- Flexibility – Remote work allows employees to have more control over their work schedule, which can be especially valuable for those with family obligations or other personal commitments. By eliminating the need for a daily commute and offering more flexibility in their work hours, employees can achieve a better work-life balance and reduce stress (not to mention it can save companies money in office costs!).
- Access to talent – Remote workers can get their jobs done from anywhere with an internet connection. This means they can spend less money and time on commutes, plus it opens up new opportunities for, say, employees who live in remote areas who can now apply for roles in larger cities. This opens up the talent pool tremendously, and many employers also allow remote workers to tweak their schedules to accommodate life requirements.
- Employee retention – Since work-life balance is such a priority for employees, offering this work arrangement can encourage your workers to stay with you longer. Although this applies to hybrid work as well, 66% of workers would start looking for a new job if their option to work from home was taken away, according to Owl Labs, and 39% would outright quit.
Challenges and solutions:
- Camaraderie – Employees who thrive on social interaction and camaraderie with their colleagues can find remote work challenging. One solution is for employers to encourage regular communication among team members, like with regular check-ins or daily meetings, to help build interpersonal connections.
- Training and development – It can be much more challenging for remote workers to learn new skills on the go, like they could through osmosis in a typical office environment. One solution for this challenge is to assign teammates together to have regular meetings and discuss their wins, losses, and what they’ve learned.
- Work-life balance – In a remote working environment, it can be easy for the lines between work and relaxation to blur, and for some people it can be a challenge to close their laptops at the end of the day and enjoy their off hours, leading to faster burnout. Workers can create designated workspaces, if possible, to help shift the focus away from work when leaving the space. Or, create a routine that signals the end of the workday for your brain, like putting your laptop away completely or writing out a list of wins and losses for the day.
- Communication – Talking with or managing colleagues can be more difficult in remote environments with less access to direct communication. Some workers might also be more easily distracted at home vs. in an office without direct guidance. So, leaders should specifically look for candidates who thrive working remotely, and have frequent check-ins with employees who need help staying productive.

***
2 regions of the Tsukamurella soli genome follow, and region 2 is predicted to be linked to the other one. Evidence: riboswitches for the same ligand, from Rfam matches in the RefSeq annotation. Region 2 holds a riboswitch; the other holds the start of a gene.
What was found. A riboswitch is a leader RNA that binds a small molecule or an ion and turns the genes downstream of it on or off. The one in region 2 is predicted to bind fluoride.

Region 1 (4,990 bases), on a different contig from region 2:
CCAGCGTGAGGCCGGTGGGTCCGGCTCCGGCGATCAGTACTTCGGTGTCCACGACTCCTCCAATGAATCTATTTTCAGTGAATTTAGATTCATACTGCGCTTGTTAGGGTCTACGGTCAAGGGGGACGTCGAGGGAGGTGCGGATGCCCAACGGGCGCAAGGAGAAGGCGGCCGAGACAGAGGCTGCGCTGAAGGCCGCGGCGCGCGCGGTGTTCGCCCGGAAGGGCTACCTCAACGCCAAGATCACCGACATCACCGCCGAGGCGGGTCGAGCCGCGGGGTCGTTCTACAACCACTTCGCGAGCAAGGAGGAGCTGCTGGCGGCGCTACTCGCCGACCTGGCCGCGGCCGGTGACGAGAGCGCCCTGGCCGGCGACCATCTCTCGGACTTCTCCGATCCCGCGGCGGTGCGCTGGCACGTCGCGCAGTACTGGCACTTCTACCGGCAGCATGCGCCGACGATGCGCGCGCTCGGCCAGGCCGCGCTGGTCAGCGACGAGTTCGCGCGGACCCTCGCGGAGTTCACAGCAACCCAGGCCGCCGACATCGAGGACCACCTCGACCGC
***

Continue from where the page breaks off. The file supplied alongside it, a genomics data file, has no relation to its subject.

Once pandemic restrictions began to ease, hybrid models became the dominant working arrangement. 85% of workers in a recent study were interested in hybrid or fully remote positions. It’s also what employers offer the most, with 74% of companies now offering hybrid working arrangements according to Forbes.
But, there isn’t just one way to set up a hybrid workplace. There are variables that you need to consider – will everyone in the office come in on the same days, what kind of office space are you using, and what work will be done remotely or in-person? And why is working hybrid effective in the first place?
For David Sevitt, chief revenue officer of Giftagram, it comes down to having the flexibility to work from home on the days that work for him, and being able to collaborate on projects in person with his team. “We’re building every day, and how we win or lose is going to be based on the pace of our decision making,” he says.
“There’s a lot of ideation and being able to throw ideas up on a whiteboard is really important to us. And that kind of work is, in our opinion, harder to do remotely.”
Even though not all teams are in the office on the same days, “there’s some overlap,” David says, “which is great because there’s cross pollination of ideas. There’s always a bit of a different mix of people.” Thanks to this overlap, hybrid environments can increase the probability of random encounters with people you might not normally see, which is helpful for establishing camaraderie.
In terms of development, “I think the point is to be thoughtful about what you’re doing in person and what you’re not doing in person for onboarding or training,” David says. Call shadowing, roleplays, team meetings, and deal audits are all training situations best done in person, since they benefit from in-person collaboration, while training centered around content absorption is best done remotely so that people can go at their own learning pace.
Some workplaces are taking creative approaches to ensure the happiness of hybrid employees. Nicolas Theriault, sales director at Indeed, and his team recently made the switch from remote to hybrid, and he says that “hybrid models are a bit more difficult than having a full remote or full in-office.” So, a task force was established to help create guidelines for success and determine different areas to work on.
“Basically, we broke into teams of four,” he says, “and each team worked on a component, including what we wanted meetings to look like, what training should look like in a virtual environment, and how to make sure it’s inclusive.” This type of solution allowed for a work environment where everyone was heard and had a say in what the hybrid setup felt like.